Yet sentences such as those above (only a dozen times worse, seriously) fill a good hunk of this 86-minute documentary by Penn Jillette (the tall, talky half of Penn and Teller) and Paul Provenza, about a single joke that's infamous among stand-up comics and was, till now, unknown among the rest of us, who were apparently quite lucky to live in ignorance all these years.
Whatever you have heard about The Aristocrats does not do it justice. It's not, as has often been written, a movie in which 100 comics tell the same joke 100 different ways. Neither is it "an essay film, a work of painstaking and penetrating scholarship," as A.O. Scott wrote in The New York Times recently. It's far more joyous than that, a celebration of the naughty joke and the courage it takes to tell one in the post-Nipplegate era. And The Aristocrats is a simple blast too -- a movie in which comics pull back the curtain and reveal the secrets of their craft.
The joke itself, a sort of secret handshake between those who make their living working the two-drink-minimum crowd, isn't even much of a joke. And its punch line is the title of this movie and nothing more. Its setup is simple: A man walks into a talent agency and pitches his family's act. When the agent asks its name, he is told the act is called "The Aristocrats." It's almost "the opposite of a joke," says one of the nearly 100 comics and actors interviewed for The Aristocrats, because the punch line isn't meant to get the laugh.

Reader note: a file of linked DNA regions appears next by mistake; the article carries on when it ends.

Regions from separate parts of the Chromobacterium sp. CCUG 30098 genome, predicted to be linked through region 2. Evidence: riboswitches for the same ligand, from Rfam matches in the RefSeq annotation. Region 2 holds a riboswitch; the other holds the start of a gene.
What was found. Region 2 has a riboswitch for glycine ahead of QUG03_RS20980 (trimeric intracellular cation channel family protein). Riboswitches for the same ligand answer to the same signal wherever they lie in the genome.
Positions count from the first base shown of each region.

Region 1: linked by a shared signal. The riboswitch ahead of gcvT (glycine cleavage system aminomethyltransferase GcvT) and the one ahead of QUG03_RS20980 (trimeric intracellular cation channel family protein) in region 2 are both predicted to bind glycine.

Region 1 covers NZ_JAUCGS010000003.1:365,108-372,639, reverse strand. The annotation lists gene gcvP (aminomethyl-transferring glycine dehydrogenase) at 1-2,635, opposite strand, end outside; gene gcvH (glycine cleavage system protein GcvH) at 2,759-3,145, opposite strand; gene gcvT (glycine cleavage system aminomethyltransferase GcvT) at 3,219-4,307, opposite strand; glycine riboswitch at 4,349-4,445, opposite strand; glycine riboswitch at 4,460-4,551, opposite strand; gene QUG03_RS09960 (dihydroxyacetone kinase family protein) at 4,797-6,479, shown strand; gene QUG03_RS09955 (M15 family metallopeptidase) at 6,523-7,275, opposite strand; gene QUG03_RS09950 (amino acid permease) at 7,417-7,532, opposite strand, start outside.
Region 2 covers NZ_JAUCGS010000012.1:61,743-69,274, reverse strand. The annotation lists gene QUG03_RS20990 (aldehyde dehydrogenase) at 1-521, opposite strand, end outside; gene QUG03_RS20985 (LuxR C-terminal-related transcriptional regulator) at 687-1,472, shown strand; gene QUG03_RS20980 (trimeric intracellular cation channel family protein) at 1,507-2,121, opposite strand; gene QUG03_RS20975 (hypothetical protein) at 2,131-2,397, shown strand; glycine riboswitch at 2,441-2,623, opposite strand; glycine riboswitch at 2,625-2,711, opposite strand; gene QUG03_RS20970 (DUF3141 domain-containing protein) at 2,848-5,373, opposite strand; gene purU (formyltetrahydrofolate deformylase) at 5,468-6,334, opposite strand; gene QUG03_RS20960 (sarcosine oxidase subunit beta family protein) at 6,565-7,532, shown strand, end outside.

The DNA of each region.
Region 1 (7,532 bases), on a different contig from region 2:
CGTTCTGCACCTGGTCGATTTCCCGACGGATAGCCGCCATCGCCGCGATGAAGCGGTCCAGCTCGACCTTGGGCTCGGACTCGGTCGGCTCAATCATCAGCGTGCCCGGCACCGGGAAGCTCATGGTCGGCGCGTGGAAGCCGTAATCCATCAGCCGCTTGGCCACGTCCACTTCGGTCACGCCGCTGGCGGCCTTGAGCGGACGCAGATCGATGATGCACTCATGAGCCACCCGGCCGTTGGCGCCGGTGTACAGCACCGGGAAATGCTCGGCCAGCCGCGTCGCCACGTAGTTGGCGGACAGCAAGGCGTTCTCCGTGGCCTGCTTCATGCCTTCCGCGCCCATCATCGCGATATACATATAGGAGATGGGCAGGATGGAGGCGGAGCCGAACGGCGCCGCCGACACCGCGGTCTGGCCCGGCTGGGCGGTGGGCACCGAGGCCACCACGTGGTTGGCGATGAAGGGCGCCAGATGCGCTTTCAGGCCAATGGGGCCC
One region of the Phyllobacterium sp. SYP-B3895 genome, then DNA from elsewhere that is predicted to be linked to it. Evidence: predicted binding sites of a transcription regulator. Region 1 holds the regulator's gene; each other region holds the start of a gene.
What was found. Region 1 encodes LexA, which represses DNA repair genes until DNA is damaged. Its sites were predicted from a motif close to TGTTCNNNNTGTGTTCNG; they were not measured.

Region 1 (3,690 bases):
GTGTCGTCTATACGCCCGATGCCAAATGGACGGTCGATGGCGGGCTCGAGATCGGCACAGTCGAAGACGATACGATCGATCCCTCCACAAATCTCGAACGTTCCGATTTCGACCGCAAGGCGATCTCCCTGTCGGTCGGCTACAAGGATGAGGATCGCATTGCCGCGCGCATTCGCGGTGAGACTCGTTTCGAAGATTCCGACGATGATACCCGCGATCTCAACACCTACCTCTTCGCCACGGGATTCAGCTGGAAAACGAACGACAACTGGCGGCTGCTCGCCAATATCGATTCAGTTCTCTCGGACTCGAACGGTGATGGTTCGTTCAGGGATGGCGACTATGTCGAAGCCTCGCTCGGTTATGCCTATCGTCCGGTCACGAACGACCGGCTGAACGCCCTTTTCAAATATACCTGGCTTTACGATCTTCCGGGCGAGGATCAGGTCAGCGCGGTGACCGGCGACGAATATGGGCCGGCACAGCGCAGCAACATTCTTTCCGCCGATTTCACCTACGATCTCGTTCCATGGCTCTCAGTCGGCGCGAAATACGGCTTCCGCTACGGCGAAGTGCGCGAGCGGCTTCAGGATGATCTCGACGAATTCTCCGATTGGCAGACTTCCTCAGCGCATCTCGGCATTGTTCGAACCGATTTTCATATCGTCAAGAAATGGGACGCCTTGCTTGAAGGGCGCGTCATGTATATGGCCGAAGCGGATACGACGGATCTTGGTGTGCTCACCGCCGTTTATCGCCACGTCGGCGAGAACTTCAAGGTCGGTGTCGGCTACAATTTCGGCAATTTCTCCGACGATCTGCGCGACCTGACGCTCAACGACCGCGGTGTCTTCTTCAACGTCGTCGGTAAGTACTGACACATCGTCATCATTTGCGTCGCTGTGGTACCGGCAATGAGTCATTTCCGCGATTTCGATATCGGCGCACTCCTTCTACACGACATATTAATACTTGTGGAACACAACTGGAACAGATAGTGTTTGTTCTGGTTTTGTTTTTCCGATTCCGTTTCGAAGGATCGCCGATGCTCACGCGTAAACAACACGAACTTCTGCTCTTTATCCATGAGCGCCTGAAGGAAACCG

The joke dates perhaps to vaudeville, maybe even further. It's more urban legend than anything else, a dirty joke upon which comics cut their teeth while killing time backstage with fellow performers, each trying to one-up the other with sicko shit involving grannies and doggies and babies having things shoved into them. No one tells it the same way: Some comics tell it clean, one does it with an Amish twist ("'Tis well we call ourselves The Aristocrats"), a mime performs it in silence, and a magician tells it using a deck of cards.
Legend has it Chevy Chase used to have parties where attendees were prodded into telling the joke for more than 30 minutes, and rumor is that Bob Saget's version, heard here in horrific bits and ghastly pieces, lasts longer than an hour. (Saget, in fact, gets the biggest laughs in the movie.) And then there is Gilbert Gottfried, who resorted to the joke at a September 29, 2001 Friars Club roast of Hugh Hefner only after his September 11 jokes tanked. As it turned out, the foulest joke ever told turned out to be a curative balm for fresh wounds. It's the tonic that tastes awful, sticks a little too long in your throat, but goes down just swell.